(FAMILIES: if you are supporting your student with a POW, please don't solve it FOR them. Use these hints to keep them thinking and doing their best. Enjoy the math talk and exchange of ideas in your household without the worry of being RIGHT. Celebrate curiosity and perseverance.)
Problem of the Week Helpful Hints
FIRST: UNDERSTAND the problem! Look up words you don’t know, underline important information, draw a picture just to understand the situation. USE your Getting Started Genuine Questions (also on blog). THIS IS THE MOST IMPORTANT PART OF PROBLEM SOLVING!
SECOND: Decide what math makes sense to use and make a PLAN. Keep your focus on what makes sense and why it makes sense; there are many valid ways to solve these problems. Sometimes you have to go down the wrong path in order to find the right one.
ORGANIZE your work so it can be understood...by anyone.
LAST: DOES YOUR ANSWER MAKE SENSE? Why or why not? REVISE your work if you need to. VERIFY that your thinking is correct by solving the problem a different way.
ALWAYS: COMMUNICATE your entire process CLEARLY with pictures, words, and symbols. INCLUDE mistakes and discoveries you made or questions you have. What did you LEARN?
TURN IN a neat copy of your work EACH Tuesday.
POW's should show YOUR BEST WORK.
ASSIGNED 1/9/12, DUE 1/17/12
Pole in the Pond
There is a pole stuck in the mud in the bottom of a pond. One-half of the pole is in the mud, 2/3 of what's remaining is under water, and one foot of the pole is above water. How long is the pole?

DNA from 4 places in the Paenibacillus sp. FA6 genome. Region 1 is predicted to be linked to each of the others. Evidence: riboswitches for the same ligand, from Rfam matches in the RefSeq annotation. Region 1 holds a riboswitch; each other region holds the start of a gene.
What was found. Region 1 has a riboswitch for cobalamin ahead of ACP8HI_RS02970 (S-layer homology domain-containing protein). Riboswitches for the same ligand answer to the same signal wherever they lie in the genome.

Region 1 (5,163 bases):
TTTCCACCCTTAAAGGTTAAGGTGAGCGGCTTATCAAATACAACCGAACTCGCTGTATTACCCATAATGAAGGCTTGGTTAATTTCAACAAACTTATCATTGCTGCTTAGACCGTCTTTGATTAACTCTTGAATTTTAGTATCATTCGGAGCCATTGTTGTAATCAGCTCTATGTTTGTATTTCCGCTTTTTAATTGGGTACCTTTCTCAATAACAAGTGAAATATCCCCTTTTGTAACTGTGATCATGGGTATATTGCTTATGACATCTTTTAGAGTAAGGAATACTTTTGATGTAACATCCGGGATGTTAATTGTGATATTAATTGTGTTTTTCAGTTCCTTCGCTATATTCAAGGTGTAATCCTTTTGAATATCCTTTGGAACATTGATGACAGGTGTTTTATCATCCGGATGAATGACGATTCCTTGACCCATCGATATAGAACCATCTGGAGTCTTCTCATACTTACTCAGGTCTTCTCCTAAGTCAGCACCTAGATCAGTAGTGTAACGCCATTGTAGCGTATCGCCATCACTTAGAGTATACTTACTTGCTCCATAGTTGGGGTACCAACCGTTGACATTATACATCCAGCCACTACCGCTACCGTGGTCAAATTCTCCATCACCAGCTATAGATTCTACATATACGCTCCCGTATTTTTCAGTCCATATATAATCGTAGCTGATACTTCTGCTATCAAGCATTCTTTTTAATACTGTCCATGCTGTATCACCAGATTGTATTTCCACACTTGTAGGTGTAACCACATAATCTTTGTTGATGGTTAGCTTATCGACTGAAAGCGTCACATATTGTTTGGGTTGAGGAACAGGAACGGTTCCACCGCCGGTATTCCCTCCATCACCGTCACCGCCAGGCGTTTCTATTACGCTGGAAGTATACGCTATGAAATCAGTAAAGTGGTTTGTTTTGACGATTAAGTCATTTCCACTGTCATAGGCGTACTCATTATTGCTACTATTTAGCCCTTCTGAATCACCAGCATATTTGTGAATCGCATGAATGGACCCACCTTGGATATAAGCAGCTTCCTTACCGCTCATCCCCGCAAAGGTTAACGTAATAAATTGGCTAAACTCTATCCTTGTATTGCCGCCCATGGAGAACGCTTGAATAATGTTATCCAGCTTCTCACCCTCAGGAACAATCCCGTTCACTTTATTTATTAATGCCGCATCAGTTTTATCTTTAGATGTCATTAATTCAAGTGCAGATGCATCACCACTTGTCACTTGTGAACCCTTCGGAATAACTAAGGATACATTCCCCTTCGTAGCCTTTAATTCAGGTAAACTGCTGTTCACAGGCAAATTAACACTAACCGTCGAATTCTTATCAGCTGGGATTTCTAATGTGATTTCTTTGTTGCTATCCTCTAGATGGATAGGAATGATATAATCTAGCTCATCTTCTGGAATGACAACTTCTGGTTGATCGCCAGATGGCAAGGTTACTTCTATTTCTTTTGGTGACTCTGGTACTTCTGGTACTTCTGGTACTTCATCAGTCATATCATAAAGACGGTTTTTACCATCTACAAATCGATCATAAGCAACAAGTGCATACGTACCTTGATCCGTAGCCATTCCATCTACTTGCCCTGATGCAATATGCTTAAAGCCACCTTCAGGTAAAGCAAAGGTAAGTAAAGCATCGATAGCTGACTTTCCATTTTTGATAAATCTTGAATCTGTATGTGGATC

ASSIGNED 1/18/12 DUE 1/24/12
Marbles in a Collection
Theo has a marble collection. The marbles are red, blue, and yellow. One-fourth of his collection is red marbles. Two-thirds of the marbles are blue.
a. How many marbles does Theo have? Explain.
b. What fraction of his collection is yellow marbles?
Assigned 1/24 DUE 1/31
Gas in the Tank
POW 3 PDF
Daphne has 1/8 of a tank of gas when she pulls into a gas station. After she puts 15 gallons of gas in her tank, the gas gauge reads 3/4 full. How may gallons of gas does Daphne’s tank hold when it is full?
Assigned 2/7 DUE 2/14
Cars in a Lot
A public parking lot has space for 1000 cars and 2/5 of the spaces are for compact cars only. On Tuesday, the parking lot was 3/4 full and 5/6 of the cars were compact. Assuming each compact space is full, how many compact cars are parked in full-size spaces?
POW 4 PDF
Assigned 2/25 DUE 2/21
Numbers Between Numbers
The improper fraction ￼-11/2 is halfway between the two integers -5 and -6, and -23/4 ￼is halfway between ￼-11/2￼ and -6.
a. What improper fraction is halfway between -23/4 and -6? Show how you found it, and prove you are correct.
b. How many improper fractions exist between -5 and -6? Explain your answer.
POW 5 PDF
What are Genuine Questions?
Here are some REAL questions to ask when working on a mathematical task, in no particular order: